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3.2.9 Orthogonal Polynomials

Orthogonal polynomials.

Legendre polynomials LegendreP[n, x] arise in studies of systems with three-dimensional spherical symmetry. They satisfy the differential equation , and the orthogonality relation for .

The associated Legendre polynomials LegendreP[n, m, x] are obtained from derivatives of the Legendre polynomials according to . Notice that for odd integers , the contain powers of , and are therefore not strictly polynomials. The reduce to when .

The spherical harmonics SphericalHarmonicY[l, m, , ] are related to associated Legendre polynomials. They satisfy the orthogonality relation for or , where represents integration over the surface of the unit sphere.

This gives the algebraic form of the Legendre polynomial .

In[1]:= LegendreP[8, x]

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The integral gives zero by virtue of the orthogonality of the Legendre polynomials.

In[2]:= Integrate[LegendreP[7,x] LegendreP[8,x], {x, -1, 1}]

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Integrating the square of a single Legendre polynomial gives a non-zero result.

In[3]:= Integrate[LegendreP[8, x]^2, {x, -1, 1}]

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High-degree Legendre polynomials oscillate rapidly.

In[4]:= Plot[LegendreP[10, x], {x, -1, 1}]

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The associated Legendre "polynomials" contain pieces proportional to .

In[5]:= LegendreP[8, 3, x]

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Section 3.2.10 discusses the generalization of Legendre polynomials to Legendre functions, which can have non-integer degrees.

In[6]:= LegendreP[8.1, 0]

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Gegenbauer polynomials GegenbauerC[n, m, x] can be viewed as generalizations of the Legendre polynomials to systems with -dimensional spherical symmetry. They are sometimes known as ultraspherical polynomials.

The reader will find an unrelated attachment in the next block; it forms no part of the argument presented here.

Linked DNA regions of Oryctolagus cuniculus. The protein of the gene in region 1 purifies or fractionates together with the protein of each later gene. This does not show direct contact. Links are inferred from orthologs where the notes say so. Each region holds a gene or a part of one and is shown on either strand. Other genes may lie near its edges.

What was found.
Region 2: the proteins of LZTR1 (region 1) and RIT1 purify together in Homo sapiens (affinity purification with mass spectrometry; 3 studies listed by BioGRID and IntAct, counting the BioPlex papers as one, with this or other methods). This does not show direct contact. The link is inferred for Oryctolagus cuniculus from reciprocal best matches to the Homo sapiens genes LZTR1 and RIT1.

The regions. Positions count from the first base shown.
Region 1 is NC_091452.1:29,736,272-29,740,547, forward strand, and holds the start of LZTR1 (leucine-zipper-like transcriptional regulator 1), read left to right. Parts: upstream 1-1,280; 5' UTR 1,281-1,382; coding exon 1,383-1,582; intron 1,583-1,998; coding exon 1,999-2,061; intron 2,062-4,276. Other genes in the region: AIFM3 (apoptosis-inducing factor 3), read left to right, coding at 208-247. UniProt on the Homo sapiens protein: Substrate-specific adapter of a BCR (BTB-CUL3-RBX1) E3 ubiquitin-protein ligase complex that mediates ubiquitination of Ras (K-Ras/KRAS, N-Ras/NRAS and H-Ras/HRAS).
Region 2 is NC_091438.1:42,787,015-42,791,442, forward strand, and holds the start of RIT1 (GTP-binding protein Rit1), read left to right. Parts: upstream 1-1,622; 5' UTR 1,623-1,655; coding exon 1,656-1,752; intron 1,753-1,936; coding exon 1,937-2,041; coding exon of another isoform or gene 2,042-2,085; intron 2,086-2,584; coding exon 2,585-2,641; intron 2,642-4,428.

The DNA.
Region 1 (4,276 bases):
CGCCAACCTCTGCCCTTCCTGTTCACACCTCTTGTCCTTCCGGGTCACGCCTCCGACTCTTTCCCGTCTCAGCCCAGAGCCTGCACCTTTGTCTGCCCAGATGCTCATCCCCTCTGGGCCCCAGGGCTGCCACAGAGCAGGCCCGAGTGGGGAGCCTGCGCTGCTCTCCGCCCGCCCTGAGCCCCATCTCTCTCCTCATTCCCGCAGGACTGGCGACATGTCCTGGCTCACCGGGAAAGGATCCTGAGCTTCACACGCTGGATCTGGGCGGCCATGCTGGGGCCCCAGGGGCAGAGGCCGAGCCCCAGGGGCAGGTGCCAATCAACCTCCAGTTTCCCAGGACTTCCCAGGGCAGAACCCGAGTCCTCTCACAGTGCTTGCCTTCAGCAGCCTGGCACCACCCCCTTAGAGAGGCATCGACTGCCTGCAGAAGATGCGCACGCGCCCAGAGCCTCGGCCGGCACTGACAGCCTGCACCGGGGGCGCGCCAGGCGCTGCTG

GegenbauerC[n, 0, x] is always equal to zero. GegenbauerC[n, x] is however given by the limit . This form is sometimes denoted .

Series of Chebyshev polynomials are often used in making numerical approximations to functions. The Chebyshev polynomials of the first kind ChebyshevT[n, x] are defined by . They are normalized so that . They satisfy the orthogonality relation for . The also satisfy an orthogonality relation under summation at discrete points in corresponding to the roots of .

The Chebyshev polynomials of the second kind ChebyshevU[n, z] are defined by . With this definition, . The satisfy the orthogonality relation for .

The name "Chebyshev" is a transliteration from the Cyrillic alphabet; several other spellings, such as "Tschebyscheff", are sometimes used.

Hermite polynomials HermiteH[n, x] arise as the quantum-mechanical wave functions for a harmonic oscillator. They satisfy the differential equation , and the orthogonality relation for . An alternative form of Hermite polynomials sometimes used is (a different overall normalization of the is also sometimes used).

The Hermite polynomials are related to the parabolic cylinder functions or Weber functions by .

This gives the density for an excited state of a quantum-mechanical harmonic oscillator. The average of the wiggles is roughly the classical physics result.

In[7]:= Plot[(HermiteH[6, x] Exp[-x^2/2])^2, {x, -6, 6}]

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Generalized Laguerre polynomials LaguerreL[n, a, x] are related to hydrogen atom wave functions in quantum mechanics. They satisfy the differential equation , and the orthogonality relation for . The Laguerre polynomials LaguerreL[n, x] correspond to the special case .

Jacobi polynomials JacobiP[n, a, b, x] occur in studies of the rotation group, particularly in quantum mechanics. They satisfy the orthogonality relation for . Legendre, Gegenbauer and Chebyshev polynomials can all be viewed as special cases of Jacobi polynomials. The Jacobi polynomials are sometimes given in the alternative form .

You can get formulas for generalized Laguerre polynomials with arbitrary values of a.

In[8]:= LaguerreL[2, a, x]

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